Everything You Never Knew You Wanted to Know About Berlin
Here is a small section of a wonderful 1910 Straube’s Berlin map. As you can see today’s #Badeschiff – a popular river lido with an old sea-container submerged in the Spree in Alt-Treptow and serving as a swimming pool – is not the first “Flussbadeanstalt” (river baths) in this part of the city.
In 1910 keen swimmers could choose between the Municipal River Baths at the end of Cuvrystraße – a place famous for its elegant architecture and swimming lessons which involved being attached to the lower end of what was known as the “Schwimmangel” (effectively just what the name promised: a fishing rod for holding swimmers).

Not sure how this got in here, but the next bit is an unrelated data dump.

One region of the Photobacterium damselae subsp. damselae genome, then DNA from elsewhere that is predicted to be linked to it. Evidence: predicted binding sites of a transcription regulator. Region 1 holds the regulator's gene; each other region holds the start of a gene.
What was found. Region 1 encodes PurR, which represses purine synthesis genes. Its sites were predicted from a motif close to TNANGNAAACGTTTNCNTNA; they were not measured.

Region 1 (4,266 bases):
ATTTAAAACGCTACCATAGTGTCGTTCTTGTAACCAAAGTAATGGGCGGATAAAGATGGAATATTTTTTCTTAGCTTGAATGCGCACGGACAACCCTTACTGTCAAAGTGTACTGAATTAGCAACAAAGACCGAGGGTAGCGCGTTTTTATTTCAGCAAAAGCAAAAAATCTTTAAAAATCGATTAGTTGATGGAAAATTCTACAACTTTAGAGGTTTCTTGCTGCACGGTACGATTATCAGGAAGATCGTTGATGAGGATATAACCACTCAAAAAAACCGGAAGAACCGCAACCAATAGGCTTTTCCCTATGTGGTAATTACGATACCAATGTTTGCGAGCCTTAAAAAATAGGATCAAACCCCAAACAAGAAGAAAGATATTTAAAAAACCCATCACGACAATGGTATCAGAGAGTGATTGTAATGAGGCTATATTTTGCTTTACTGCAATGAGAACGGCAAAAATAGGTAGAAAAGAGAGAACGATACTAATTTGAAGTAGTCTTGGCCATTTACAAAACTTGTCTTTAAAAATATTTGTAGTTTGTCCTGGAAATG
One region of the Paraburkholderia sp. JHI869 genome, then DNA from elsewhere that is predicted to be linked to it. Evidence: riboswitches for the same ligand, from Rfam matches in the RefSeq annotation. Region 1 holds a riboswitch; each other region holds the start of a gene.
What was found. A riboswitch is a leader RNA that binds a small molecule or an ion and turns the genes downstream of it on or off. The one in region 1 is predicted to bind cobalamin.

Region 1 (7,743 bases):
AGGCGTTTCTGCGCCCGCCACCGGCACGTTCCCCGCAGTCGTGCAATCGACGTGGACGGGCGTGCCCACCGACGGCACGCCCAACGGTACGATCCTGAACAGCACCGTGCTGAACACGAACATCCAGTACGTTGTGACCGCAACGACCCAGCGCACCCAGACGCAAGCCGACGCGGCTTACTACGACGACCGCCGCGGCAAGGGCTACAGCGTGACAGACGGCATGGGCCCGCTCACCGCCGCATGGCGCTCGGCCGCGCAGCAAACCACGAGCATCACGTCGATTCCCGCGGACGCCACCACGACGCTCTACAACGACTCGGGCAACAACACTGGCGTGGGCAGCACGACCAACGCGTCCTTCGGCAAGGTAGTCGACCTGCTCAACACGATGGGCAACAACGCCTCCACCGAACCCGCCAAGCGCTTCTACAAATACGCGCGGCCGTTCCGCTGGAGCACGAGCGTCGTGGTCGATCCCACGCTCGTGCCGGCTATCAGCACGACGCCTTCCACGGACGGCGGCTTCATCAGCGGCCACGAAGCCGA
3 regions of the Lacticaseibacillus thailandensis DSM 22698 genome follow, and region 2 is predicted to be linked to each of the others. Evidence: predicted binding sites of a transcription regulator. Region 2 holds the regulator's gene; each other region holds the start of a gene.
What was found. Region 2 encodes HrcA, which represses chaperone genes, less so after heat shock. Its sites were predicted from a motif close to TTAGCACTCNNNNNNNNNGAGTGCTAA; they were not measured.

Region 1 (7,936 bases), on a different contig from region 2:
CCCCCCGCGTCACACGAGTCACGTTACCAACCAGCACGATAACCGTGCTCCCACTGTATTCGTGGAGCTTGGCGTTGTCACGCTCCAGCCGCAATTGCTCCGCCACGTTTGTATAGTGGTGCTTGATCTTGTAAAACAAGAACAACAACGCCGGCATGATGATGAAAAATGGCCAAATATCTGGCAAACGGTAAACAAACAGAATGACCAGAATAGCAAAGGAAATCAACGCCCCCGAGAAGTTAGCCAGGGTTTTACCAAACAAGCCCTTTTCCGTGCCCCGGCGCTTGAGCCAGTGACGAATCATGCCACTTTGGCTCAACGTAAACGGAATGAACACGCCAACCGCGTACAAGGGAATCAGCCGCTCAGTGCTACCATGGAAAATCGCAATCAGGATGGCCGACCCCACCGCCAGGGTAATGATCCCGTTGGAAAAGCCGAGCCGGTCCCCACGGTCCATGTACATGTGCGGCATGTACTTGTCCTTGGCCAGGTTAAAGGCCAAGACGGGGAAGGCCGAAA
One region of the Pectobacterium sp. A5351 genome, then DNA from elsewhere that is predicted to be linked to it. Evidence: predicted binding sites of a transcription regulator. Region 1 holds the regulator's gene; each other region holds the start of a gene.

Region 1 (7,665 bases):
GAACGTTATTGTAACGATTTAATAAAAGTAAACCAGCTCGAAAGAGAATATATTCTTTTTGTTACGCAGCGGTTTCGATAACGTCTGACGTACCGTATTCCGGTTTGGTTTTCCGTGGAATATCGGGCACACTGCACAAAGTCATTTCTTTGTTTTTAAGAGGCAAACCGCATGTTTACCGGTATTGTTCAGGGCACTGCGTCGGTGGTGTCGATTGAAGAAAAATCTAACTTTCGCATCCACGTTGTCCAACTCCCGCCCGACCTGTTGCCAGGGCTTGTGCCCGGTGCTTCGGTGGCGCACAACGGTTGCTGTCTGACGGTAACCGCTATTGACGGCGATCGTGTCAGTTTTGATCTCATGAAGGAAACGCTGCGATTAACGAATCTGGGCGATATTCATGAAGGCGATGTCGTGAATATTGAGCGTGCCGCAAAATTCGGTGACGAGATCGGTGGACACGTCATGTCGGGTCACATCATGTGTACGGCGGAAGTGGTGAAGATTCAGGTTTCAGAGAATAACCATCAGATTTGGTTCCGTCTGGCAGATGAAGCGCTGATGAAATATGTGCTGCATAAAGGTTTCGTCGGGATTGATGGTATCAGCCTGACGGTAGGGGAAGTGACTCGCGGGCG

The Badeanstalt slightly further up the river, located at the tip of the Lohmühleninsel and opened in 1847, went under the name of Sachsesches Badeanstalt or the Wellenbadeanstalt. Its special appeal lay in its irresistible offer: waves (produced by machines powered by a steam-engine) and diving with underwater illumination (by holding special lamps in one’s hands).
It is impossible to tell how many tens – hundreds even – of thousands of people owed some of the best moments in their otherwise drudgery-filled lives to those two places (equally high numbers owed their swimming skills to the Pfuelsche Badeanstalt built by a Prussian General von Pfuel in the middle of the Spree slightly further west, in Köpenicker Straße). Suffice to say that when both were demolished in the early 1920s – after having been repeatedly (and not always accidentally) rammed by river boats and barges, Berliners mourned them for decades. Perhaps one day, thanks to initiatives such as Flussbad-Berlin we will be able to enjoy a dip in the Spree again?